Done right, stir-frying is a fast, fresh and fabulous way of cooking Asian food. To help you achieve wonders with your wok, here’s my tips on what to avoid…
Stir-frying is one of my favourite cooking techniques, and is the basis for a lot of my Marion’s Kitchen recipes. From traditional pad Thai to tender, juicy meat (hello, Ultimate beef and broccoli!), it guarantees seriously good dishes. So what is stir frying? Well, it’s a way of quickly cooking food (usually in a wok) over a high heat, and with only a little oil. Because of this, it helps ingredients stay crunchy, colourful and downright delicious, so you’ll want to master stir-frying for sure! However, there are a few things to avoid, otherwise you’ll end up with stewed meat, soggy veggies and off-balance flavours. Read on for the 10 most popular mistakes when stir-frying.
How to avoid grey, soggy beef mince: all your stir-frying secrets, right here!
Guys, it’s all about the wok when it comes to stir-frying – those deep, sloping sides really help concentrate the heat and cook food quicker. You can use a deep, wide frying pan or skillet in a pinch, but I personally reckon the wok is king here. The good news is you can pick one up for a fairly reasonable price these days, and they’re usually either stainless steel or come with a non-stick coating.
Each of your stir-fry components need to be cut into small, bite-sized chunks. This helps everything cook uniformly, quickly and evenly.
Stir-frying happens quickly – like, super quickly. Here’s the fundamental rule: always, ALWAYS get everything ready before you start cooking. Your prep is hands down one of the most important keys for stir-frying success.
For anyone who’s watched some of my videos, you’ll know I say this a lot: you want your wok SCARY HOT, so crank up that heat. You want your wok absolutely searing, so that when your ingredients make contact with it, they’re going to be hitting it at the perfect temperature for fast and hard cooking.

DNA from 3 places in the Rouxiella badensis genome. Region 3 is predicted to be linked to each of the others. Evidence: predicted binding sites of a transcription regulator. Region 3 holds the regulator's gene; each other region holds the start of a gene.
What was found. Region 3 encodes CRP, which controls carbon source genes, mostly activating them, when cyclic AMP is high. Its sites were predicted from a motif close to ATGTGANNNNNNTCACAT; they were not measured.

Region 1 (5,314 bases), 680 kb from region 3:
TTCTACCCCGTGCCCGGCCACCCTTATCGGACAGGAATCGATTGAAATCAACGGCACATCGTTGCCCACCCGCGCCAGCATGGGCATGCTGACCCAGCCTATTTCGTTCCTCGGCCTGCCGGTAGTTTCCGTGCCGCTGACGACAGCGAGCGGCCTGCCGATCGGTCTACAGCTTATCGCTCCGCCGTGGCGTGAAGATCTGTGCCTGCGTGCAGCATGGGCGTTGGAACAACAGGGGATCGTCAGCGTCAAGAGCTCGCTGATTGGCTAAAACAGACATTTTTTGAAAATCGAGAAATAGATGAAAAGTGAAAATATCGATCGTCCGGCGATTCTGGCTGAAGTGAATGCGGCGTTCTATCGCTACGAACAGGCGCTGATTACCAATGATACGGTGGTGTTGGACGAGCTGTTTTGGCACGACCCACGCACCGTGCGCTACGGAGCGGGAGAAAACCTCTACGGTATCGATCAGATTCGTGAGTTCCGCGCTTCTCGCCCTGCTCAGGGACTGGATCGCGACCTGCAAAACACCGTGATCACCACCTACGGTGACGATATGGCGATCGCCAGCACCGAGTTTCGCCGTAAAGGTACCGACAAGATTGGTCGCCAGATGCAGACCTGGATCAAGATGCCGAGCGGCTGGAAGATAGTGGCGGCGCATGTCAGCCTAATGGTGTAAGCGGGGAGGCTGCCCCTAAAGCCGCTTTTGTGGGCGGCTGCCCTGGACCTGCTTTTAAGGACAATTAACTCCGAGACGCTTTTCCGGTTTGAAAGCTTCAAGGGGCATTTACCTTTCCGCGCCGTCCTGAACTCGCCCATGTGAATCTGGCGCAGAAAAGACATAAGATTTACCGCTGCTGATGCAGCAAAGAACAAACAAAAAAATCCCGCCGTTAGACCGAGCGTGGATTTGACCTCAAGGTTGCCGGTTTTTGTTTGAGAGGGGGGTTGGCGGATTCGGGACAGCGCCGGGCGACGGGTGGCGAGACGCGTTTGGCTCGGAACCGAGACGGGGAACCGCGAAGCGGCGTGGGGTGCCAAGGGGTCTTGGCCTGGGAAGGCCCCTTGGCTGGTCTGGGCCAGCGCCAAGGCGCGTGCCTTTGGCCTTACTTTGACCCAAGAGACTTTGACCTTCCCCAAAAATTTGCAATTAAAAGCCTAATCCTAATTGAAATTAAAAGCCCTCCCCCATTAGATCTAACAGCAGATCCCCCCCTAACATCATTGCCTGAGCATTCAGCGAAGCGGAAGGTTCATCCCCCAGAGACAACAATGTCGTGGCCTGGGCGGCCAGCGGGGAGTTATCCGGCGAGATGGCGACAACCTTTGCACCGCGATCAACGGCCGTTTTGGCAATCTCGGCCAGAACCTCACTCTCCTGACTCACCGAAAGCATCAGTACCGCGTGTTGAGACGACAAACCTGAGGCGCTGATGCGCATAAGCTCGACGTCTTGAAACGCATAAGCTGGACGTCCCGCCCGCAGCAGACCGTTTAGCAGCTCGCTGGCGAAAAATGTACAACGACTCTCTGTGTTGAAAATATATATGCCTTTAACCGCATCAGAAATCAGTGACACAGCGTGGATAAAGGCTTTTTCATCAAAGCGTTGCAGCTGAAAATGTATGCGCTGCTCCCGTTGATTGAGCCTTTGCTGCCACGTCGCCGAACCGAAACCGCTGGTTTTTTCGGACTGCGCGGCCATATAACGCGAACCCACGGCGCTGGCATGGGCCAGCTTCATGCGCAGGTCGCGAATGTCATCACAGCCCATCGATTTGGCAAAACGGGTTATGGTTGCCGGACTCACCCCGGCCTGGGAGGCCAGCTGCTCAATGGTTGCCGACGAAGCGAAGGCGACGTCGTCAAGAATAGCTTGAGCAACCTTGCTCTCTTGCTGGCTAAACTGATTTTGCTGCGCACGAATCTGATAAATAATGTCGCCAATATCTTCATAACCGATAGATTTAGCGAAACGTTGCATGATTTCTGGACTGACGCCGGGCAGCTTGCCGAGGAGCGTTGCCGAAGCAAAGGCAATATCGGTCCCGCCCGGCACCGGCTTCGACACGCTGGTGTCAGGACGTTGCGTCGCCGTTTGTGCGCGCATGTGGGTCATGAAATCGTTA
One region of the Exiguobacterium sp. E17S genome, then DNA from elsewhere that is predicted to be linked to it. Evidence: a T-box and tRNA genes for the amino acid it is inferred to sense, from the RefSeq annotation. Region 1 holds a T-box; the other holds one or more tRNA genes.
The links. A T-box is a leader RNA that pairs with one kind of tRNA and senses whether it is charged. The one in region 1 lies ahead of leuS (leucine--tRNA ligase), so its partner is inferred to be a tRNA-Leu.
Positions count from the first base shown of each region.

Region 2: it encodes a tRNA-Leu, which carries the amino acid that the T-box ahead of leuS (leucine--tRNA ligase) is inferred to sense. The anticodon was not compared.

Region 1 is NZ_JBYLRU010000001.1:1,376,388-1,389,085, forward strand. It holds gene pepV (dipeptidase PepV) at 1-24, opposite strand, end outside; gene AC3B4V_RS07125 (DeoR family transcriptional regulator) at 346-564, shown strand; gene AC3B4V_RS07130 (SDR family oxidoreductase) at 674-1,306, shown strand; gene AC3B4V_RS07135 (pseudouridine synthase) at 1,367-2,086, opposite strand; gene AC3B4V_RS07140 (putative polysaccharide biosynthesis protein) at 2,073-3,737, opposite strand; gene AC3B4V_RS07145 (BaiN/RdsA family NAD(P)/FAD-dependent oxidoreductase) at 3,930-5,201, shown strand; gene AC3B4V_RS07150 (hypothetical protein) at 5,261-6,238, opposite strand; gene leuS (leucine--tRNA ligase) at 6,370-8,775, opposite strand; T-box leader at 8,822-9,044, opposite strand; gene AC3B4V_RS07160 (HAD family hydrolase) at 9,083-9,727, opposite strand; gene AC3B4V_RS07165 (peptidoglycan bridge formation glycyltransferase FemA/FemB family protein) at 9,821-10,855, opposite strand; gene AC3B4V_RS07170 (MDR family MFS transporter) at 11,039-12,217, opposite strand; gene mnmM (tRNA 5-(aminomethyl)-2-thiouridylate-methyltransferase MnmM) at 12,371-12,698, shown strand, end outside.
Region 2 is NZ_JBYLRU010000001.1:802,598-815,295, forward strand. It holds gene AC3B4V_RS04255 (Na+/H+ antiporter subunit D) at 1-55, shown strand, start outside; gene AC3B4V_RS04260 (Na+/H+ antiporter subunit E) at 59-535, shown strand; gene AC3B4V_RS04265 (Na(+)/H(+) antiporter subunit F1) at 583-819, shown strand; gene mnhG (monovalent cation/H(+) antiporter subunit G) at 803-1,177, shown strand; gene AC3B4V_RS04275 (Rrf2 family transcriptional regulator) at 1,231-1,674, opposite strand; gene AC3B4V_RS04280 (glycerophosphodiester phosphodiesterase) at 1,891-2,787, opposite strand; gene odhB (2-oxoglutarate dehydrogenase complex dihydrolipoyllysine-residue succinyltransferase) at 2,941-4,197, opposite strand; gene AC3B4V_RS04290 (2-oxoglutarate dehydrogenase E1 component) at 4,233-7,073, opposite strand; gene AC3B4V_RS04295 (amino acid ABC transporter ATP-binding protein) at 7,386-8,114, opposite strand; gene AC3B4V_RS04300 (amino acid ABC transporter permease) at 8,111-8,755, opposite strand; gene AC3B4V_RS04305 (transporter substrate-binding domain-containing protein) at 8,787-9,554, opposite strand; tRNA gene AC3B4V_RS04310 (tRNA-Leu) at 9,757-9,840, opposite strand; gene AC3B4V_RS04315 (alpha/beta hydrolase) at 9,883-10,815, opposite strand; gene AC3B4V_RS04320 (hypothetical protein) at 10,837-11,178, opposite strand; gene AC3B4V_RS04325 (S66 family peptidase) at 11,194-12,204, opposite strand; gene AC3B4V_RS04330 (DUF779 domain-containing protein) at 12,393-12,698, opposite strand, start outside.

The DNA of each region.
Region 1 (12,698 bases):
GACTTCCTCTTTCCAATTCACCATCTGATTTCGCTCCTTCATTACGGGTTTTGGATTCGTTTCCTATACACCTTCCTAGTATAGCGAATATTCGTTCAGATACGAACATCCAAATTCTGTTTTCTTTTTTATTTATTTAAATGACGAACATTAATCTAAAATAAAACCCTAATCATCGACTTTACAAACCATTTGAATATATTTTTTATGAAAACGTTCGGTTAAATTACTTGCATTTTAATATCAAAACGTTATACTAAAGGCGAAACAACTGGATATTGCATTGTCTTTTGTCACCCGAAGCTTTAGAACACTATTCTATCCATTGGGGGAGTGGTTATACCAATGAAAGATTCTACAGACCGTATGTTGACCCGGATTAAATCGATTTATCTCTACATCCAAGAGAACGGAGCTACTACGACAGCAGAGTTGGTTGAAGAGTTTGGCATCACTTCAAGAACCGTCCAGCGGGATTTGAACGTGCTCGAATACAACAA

This is another big stir-frying no-no. You want to ensure you preheat your wok before you add your cooking oil. If you add oil to a cold wok, you risk your ingredients not cooking all the way through.
Some ingredients are going to take a bit longer than others (broccoli, for instance, is a bit hardier), so you’ll need to add things in stages rather than all at once. Why? Because when you overcrowd the pan, things start steaming rather than searing. Just like us people, ingredients need their personal space, my friends!
Which leads me nicely on to this point: when it’s time to cook your meat, you want each piece to make contact with the wok. That way, you get a lovely char on the edges, and even cooking. Whether it’s minced, sliced or chunks, spread your protein out around the bottom of the wok, and leave it for a few moments. Trust me: this is essential stir-frying 101!
Believe it or not, there is definitely a best utensil for stir-frying. And it is NOT a round spoon. Those bad boys aren’t going to let you get in there and scrape up all the golden goodness off the pan. Choose a spatula instead: wood or plastic ones will protect the coating on a non-stick pan, while metal is fine for a stainless steel wok.
For maximum deliciousness, you want your sauce to be super concentrated and bold – you’ll often have juices and watery liquid coming out of the protein and/or vegetables anyway. (Just be sure to not overcrowd, otherwise you’ll encourage everything to get a bit soggy!) Making it from scratch is best.
Because stir-frying uses a very high heat, you want an oil that has a high smoke point. Vegetable, canola or peanut oil are my trustee go-tos, and all have a neutral taste, so won’t affect flavour. Do not – I repeat, DO NOT – use butter!
And there you have it, 10 common mistakes to avoid when stir-frying. Now it’s time to practise your skills… let’s fry!